AA Resources for Health Professionals

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Professionals who work with alcoholics share a common purpose with Alcoholics Anonymous: to help the alcoholic stop drinking and lead a healthy, productive life.

Alcoholics Anonymous is a nonprofit, self-supporting, entirely independent fellowship— “not allied with any sect, denomination, politics, organization or institution.” Yet A.A. is in a position to serve as a resource to you through its policy of “cooperation but not affiliation” with the professional community.

We can serve as a  source of personal experience with alcoholism as an ongoing support community for recovering alcoholics. 

How the Program Works

A.A.’s primary purpose, as stated in our Preamble, is: “. . . to stay sober and help other alcoholics to achieve sobriety.”

The only requirement for A.A. membership is a desire to stop drinking. There are no dues or fees; we are self-supporting through our own contributions. Members share their experiences in recovery from alcoholism on a one-to-one basis, and introduce the newcomer to A.A.’s Twelve Steps of personal recovery and its Twelve Traditions that sustain the Fellowship itself.

Meetings. At the heart of the program are its meetings, which are conducted autonomously by A.A. groups in cities and towns throughout the world. Anyone may attend open meetings of A.A. These usually consist of talks by one or more speakers who share impressions of their past illness and their present recovery in A.A. Some open meetings — to which helping professionals, the media and others are invited — are held for the specific purpose of informing the nonalcoholic (and possibly alcoholic) public about A.A. Closed meetings are for alcoholics only. Alcoholics recovering in A.A. generally attend several meetings each week.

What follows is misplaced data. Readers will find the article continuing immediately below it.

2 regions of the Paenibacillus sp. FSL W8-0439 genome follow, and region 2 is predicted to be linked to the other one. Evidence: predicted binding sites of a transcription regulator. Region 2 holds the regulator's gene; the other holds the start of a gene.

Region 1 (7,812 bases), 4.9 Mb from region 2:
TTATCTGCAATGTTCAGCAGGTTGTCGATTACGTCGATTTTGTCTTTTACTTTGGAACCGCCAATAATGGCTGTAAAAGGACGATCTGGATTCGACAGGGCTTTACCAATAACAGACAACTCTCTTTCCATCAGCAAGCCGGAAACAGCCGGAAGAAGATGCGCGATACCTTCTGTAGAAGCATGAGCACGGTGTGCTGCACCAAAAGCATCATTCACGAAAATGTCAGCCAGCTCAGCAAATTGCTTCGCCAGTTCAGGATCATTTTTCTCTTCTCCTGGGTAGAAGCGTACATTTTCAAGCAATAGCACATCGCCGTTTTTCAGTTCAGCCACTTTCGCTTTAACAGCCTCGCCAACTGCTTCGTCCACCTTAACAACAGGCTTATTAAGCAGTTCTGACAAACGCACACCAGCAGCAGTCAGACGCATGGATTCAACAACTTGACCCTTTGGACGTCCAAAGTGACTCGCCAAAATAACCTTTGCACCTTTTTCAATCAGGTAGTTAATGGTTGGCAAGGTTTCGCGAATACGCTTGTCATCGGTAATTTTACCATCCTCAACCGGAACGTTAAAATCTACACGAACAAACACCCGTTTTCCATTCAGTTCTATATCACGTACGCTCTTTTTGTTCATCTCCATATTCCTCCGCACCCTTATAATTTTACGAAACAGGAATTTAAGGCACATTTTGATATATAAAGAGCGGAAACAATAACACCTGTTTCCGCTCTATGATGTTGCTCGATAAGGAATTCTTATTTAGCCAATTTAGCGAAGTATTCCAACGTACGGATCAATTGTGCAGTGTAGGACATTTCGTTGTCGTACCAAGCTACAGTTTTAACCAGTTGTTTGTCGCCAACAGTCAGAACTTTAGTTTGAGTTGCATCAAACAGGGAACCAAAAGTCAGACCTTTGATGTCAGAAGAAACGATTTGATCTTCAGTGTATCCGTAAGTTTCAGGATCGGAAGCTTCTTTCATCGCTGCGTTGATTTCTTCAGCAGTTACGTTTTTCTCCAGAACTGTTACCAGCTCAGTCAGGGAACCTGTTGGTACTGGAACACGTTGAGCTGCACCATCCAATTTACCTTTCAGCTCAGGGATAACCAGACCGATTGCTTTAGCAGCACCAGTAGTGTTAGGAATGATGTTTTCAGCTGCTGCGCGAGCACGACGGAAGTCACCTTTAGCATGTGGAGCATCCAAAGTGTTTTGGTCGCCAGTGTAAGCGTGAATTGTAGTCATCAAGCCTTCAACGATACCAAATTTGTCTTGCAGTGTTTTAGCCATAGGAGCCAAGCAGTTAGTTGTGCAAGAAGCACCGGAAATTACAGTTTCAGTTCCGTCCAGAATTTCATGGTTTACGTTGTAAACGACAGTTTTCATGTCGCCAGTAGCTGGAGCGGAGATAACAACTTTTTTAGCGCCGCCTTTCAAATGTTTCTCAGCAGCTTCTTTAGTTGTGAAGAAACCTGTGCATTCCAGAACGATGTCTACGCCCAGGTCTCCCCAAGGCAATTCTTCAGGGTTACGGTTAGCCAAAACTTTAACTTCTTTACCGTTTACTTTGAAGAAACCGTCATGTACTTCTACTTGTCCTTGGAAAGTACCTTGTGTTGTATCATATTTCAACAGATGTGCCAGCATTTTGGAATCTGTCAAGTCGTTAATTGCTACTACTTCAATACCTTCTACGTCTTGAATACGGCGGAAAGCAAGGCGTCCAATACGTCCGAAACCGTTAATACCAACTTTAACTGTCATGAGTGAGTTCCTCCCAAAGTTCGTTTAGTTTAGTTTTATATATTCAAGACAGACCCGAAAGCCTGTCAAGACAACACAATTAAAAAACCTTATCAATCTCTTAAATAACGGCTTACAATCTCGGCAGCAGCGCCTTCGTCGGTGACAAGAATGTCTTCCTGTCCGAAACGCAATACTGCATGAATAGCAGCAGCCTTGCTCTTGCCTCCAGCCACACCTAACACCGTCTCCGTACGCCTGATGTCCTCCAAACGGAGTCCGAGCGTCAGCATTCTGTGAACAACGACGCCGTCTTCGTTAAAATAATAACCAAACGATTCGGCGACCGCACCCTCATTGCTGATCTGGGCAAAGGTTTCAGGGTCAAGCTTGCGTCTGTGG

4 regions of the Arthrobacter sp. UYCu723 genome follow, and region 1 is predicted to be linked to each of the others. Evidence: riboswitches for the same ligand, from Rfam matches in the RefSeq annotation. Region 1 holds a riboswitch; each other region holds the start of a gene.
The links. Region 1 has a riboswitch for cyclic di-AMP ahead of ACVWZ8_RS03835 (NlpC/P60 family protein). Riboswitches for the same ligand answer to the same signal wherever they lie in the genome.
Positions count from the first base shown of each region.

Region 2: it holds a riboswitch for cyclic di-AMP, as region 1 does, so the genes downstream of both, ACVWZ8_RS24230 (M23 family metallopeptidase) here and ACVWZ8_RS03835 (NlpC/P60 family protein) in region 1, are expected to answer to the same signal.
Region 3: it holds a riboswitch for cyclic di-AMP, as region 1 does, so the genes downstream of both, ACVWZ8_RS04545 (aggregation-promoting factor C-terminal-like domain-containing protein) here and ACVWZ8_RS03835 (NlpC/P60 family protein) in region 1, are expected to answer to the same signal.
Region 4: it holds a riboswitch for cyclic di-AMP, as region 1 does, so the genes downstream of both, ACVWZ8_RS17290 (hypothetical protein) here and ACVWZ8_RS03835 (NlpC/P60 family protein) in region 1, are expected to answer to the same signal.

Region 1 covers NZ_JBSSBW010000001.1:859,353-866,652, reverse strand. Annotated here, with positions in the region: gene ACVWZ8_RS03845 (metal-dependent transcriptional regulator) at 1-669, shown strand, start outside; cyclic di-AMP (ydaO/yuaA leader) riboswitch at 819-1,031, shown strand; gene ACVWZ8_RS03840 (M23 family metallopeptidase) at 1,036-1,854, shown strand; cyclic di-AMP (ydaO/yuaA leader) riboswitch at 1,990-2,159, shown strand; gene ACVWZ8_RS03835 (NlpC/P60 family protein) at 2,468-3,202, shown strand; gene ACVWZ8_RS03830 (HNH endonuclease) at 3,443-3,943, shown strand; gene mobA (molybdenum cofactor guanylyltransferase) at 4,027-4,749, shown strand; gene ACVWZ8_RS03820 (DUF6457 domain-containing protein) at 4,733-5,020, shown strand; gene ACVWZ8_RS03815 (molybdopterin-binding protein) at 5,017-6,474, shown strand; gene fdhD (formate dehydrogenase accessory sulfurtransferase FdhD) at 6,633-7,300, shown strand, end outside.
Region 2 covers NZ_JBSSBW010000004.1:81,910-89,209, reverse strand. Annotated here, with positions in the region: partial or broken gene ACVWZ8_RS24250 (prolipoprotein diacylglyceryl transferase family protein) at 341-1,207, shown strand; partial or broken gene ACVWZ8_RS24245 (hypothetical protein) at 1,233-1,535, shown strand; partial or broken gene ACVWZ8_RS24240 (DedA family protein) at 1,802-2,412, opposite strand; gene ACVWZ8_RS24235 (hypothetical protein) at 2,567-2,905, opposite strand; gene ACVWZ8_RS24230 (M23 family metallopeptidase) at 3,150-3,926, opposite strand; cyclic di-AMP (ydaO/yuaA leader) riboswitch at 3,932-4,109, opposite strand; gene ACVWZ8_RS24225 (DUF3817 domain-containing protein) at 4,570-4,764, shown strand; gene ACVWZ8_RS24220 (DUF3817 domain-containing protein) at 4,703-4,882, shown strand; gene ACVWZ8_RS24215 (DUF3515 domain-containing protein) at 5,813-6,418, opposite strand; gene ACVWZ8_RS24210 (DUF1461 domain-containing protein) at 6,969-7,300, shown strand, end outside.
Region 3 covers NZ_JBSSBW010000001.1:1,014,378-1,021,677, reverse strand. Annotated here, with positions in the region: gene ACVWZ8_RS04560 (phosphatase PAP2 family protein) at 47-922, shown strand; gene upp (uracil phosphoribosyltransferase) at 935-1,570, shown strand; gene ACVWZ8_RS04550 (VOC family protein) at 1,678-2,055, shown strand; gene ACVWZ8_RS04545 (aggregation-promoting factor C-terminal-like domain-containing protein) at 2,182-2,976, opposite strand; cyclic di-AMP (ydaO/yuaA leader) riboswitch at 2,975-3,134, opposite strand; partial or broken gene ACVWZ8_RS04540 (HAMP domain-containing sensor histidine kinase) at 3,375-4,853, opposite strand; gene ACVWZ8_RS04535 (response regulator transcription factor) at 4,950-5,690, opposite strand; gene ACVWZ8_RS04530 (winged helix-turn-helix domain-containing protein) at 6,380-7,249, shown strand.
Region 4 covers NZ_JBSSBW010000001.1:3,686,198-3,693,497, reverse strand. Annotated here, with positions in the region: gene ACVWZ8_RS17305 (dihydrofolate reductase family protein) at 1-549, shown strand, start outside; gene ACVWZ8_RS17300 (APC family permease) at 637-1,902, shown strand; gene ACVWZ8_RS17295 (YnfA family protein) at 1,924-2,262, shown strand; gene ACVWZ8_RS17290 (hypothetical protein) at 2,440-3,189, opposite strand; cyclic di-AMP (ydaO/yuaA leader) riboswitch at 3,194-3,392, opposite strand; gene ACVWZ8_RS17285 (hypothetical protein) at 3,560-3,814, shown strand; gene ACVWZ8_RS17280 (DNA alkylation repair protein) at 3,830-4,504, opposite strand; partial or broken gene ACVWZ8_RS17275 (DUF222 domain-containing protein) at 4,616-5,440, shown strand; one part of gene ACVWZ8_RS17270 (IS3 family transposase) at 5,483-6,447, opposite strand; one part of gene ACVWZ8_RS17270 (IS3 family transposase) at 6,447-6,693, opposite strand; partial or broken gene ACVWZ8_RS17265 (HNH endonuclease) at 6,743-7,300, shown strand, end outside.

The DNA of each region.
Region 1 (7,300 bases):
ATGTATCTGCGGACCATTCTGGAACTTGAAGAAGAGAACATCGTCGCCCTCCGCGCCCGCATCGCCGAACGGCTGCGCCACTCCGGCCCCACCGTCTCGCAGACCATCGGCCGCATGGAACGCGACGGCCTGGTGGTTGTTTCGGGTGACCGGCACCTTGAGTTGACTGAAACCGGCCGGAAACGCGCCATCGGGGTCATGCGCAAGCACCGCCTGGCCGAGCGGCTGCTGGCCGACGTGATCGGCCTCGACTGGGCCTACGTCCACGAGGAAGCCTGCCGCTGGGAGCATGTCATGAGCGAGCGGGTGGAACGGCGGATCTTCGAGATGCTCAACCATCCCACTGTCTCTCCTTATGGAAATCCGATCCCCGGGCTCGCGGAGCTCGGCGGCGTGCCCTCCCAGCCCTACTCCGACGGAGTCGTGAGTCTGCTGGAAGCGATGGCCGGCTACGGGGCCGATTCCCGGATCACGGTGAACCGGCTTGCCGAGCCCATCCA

Anonymity. Anonymity helps the Fellowship to govern itself by principles rather than personalities; by attraction rather than promotion. We openly share our program of recovery, but not the names of the individuals in it.

What A.A. Does NOT Do

  • Furnish initial motivation for alcoholics to recover; 
  • Solicit members; engage in or sponsor research; 
  • Keep attendance records or case histories; join “councils” of social agencies; 
  • Follow up or try to control its members; 
  • Make medical or psychological diagnoses or prognoses; 
  • Provide drying-out or nursing services, hospitalization, drugs, or any medical or psychiatric treatment; 
  • Offer religious services; 
  • Engage in education about alcohol; 
  • Provide housing, food, clothing, jobs, money or any other welfare or social services; 
  • Provide domestic or vocational counseling; 
  • Accept any money for its services or any contributions from non-A.A. sources; 
  • Provide letters of reference to parole boards, lawyers, court officials, social agencies, employers, etc.

Referrals From Professionals

Numerous A.A. members came to A.A. from religious, health care, or other professionals. A.A. does not discriminate against any prospective member. Who made the referral to A.A. is not what interests us — it is the problem drinker who elicits our concern.

Singleness of Purpose and Problems Other Than Alcohol

Some professionals refer to alcoholism and drug addiction as ‘substance abuse’ or ‘chemical dependency.’ Nonalcoholics are, therefore, sometimes introduced to A.A. and encouraged to attend A.A. meetings. Anyone may attend open A.A. meetings, but only those with a drinking problem may attend closed meetings.

A.A. Members and Medications